Wastewater air intake efficiencies to save utility up to £300,000 per year
A water company in England has reduced energy costs by between £150,000 to £300,000 per year by improving the air delivery system at a wastewater treatment plant...
LONDON, England, July 22, 2011 -- A water company in England has reduced energy costs by between £150,000 to £300,000 per year by improving the air delivery system at a wastewater treatment plant.
Wessex Water completed the £400,000 upgrade, which included introducing improved diffusers and a better designed delivery system, to reduce the air demand from 18,000 m3/hr to less than 5,000 m3/hr by using a fine bubble diffuse air system.
Modifications were carried out while the facility remained in operation. As part of the upgrade, diffusers on four basins were replaced, with each one taking two to three weeks to complete.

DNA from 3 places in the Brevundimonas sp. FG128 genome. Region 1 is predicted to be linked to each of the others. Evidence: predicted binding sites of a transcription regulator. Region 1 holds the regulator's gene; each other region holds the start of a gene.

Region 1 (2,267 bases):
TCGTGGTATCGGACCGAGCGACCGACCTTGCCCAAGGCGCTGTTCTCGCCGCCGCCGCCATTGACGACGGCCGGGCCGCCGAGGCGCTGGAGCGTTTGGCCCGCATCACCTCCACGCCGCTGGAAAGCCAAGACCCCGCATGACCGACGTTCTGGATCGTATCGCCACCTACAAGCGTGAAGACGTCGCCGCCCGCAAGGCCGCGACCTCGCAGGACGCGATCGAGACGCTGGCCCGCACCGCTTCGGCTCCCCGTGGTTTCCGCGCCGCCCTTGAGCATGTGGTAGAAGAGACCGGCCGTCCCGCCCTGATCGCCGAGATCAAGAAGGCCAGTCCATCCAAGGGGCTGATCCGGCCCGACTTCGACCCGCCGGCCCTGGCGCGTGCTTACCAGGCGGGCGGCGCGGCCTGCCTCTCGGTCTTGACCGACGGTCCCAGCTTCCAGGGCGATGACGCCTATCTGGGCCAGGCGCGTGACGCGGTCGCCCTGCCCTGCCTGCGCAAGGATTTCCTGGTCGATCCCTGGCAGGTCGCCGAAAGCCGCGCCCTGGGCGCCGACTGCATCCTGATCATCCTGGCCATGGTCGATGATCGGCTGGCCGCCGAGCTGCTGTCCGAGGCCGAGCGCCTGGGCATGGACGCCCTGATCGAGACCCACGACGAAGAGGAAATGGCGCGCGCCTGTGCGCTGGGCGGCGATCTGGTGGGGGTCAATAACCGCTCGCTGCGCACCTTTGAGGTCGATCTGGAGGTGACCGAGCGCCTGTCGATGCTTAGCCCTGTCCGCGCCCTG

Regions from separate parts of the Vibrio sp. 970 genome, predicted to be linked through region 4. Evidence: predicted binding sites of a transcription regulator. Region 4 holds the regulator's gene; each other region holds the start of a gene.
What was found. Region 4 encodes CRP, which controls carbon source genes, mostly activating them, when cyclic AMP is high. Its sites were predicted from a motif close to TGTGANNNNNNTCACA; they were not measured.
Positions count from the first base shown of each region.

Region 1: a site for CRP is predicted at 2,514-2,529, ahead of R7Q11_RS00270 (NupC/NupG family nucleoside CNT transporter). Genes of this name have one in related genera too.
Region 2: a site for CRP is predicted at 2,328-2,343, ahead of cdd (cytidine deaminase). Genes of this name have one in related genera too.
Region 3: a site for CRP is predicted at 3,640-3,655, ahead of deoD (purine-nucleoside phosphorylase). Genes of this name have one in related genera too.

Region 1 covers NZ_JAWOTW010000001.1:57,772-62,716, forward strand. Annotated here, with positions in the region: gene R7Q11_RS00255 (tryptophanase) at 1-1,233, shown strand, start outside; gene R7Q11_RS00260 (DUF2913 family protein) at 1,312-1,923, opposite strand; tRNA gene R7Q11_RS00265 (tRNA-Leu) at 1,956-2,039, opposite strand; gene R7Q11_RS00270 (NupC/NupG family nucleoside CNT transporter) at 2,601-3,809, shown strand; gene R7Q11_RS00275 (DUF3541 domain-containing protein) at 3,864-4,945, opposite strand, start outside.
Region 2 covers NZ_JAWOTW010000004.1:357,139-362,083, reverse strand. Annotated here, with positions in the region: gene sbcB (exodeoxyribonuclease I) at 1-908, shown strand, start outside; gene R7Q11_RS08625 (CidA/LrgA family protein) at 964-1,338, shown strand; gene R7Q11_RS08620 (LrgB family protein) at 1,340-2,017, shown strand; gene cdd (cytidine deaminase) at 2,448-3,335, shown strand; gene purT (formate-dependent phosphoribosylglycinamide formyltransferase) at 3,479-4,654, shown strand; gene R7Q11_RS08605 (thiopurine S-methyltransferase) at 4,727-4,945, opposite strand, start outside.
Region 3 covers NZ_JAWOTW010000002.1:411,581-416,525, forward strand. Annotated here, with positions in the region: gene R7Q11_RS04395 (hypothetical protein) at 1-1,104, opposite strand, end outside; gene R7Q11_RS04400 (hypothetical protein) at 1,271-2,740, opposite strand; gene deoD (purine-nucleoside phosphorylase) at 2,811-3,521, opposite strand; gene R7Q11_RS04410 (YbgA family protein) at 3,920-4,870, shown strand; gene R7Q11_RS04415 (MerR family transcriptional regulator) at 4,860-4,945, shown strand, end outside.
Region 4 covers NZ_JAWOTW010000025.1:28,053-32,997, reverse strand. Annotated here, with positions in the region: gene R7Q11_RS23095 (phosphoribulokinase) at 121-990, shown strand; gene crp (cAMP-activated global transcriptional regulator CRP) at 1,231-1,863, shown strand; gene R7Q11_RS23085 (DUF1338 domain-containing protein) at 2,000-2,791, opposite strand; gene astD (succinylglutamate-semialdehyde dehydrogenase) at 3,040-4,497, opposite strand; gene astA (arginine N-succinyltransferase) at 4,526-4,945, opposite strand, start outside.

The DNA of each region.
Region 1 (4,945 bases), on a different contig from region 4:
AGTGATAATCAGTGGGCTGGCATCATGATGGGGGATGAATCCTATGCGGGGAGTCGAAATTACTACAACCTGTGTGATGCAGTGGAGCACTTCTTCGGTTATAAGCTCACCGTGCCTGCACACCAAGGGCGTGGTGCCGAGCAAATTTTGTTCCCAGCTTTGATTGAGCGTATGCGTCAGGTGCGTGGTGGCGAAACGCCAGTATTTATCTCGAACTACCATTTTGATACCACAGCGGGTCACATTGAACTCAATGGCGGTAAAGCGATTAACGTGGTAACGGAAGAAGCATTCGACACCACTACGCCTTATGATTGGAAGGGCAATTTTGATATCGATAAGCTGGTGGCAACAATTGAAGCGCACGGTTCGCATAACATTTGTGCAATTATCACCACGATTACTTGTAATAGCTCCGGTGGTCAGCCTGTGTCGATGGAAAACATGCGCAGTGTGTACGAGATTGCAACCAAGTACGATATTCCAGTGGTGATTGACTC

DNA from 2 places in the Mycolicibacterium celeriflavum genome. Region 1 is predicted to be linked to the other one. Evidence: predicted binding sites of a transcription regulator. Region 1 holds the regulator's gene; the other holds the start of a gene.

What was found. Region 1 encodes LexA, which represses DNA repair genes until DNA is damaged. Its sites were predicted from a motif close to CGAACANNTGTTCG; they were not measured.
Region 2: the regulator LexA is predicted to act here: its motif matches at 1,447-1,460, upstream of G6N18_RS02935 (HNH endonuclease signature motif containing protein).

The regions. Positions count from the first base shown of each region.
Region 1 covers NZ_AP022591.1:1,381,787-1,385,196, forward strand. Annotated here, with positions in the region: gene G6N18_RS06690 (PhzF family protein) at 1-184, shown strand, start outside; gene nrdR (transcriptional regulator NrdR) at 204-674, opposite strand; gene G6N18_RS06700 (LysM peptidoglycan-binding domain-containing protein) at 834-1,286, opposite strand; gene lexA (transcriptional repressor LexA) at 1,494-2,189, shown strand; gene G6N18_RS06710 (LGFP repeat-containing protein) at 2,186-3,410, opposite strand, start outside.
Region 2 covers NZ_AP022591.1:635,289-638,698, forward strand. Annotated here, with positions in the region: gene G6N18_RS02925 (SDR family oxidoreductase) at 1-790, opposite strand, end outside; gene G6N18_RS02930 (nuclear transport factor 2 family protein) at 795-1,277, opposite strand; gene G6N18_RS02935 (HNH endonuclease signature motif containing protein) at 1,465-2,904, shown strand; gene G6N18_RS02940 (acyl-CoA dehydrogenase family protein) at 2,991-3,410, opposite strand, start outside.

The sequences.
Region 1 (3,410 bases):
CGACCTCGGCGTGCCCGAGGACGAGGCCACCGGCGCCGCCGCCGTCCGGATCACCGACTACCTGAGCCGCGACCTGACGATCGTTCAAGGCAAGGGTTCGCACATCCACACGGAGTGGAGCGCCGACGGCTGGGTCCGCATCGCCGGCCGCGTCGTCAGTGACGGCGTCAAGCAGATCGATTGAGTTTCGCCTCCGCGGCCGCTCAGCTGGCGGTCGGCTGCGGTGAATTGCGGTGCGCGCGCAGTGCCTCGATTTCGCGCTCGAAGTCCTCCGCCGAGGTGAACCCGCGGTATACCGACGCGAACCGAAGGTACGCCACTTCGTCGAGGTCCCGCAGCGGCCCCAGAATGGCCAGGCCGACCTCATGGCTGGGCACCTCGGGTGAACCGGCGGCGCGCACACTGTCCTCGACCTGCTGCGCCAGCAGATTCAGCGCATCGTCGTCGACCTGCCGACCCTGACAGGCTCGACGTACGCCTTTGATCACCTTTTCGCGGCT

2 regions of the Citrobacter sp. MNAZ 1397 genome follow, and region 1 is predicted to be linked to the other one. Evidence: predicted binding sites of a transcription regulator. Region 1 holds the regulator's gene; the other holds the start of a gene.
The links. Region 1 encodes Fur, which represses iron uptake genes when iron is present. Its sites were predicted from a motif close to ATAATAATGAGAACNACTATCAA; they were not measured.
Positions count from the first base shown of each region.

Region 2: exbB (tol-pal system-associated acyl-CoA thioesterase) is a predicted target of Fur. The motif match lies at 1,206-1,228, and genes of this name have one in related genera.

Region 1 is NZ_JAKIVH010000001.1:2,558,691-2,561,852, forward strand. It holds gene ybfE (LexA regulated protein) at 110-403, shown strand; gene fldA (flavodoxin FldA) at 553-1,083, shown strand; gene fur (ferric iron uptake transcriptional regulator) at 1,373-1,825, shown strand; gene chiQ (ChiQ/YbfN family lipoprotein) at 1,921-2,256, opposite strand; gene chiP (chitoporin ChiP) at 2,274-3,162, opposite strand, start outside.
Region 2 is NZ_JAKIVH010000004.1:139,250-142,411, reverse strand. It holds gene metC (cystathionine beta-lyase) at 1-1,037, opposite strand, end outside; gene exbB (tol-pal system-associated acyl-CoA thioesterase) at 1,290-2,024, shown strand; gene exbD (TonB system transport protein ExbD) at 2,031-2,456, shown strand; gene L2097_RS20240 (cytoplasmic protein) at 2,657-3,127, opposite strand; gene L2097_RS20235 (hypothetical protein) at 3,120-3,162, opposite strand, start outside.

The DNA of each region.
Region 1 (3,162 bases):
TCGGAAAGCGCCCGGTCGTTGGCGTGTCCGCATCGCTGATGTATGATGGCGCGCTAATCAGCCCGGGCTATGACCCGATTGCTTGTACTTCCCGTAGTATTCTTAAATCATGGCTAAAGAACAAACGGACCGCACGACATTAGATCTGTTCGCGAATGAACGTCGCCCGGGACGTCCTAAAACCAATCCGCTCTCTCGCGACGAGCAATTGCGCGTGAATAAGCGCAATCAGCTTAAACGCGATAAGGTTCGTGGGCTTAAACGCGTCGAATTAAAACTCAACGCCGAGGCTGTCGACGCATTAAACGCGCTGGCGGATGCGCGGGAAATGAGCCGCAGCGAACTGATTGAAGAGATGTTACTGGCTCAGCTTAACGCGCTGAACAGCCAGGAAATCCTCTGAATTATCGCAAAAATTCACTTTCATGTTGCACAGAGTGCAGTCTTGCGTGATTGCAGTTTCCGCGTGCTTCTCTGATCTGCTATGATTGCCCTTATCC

Dave Durkin, Wessex Water’s head of operational services, said: “Work involved sequentially draining down the four basins, each containing 6.5 million litres of effluent, while maintaining the overall operation of the plant.
“Since the capacity of the site was reduced during the work, it was carried out under the sanction of the Environment Agency, which visited the site to witness the work. Once drained and cleaned, 2,000 diffusers and 1 km of pipe work was installed in each basin, before the unit was partially refilled, tested, and then re-commissioned.”
Wessex Water said the modified treatment process provided better effluent quality and with less air consumption the treatment plant had a lower carbon footprint. The firm may look to roll out similar energy reduction schemes at sites in the region it serves.
Aeration is commonly blamed for high energy requirements at wastewater plants, in some instances accounting for up to 30% of operating costs. New technology solutions are being developed to help introduce more energy efficient aeration processes (see June-July Water & Wastewater International (WWi) article).
Last week Swedish firm Sorubin announced it had received five new orders for its Microluft aerators, claimed to improve energy efficiency by 20%, following a trial with utility Scottish Water (see WWi story)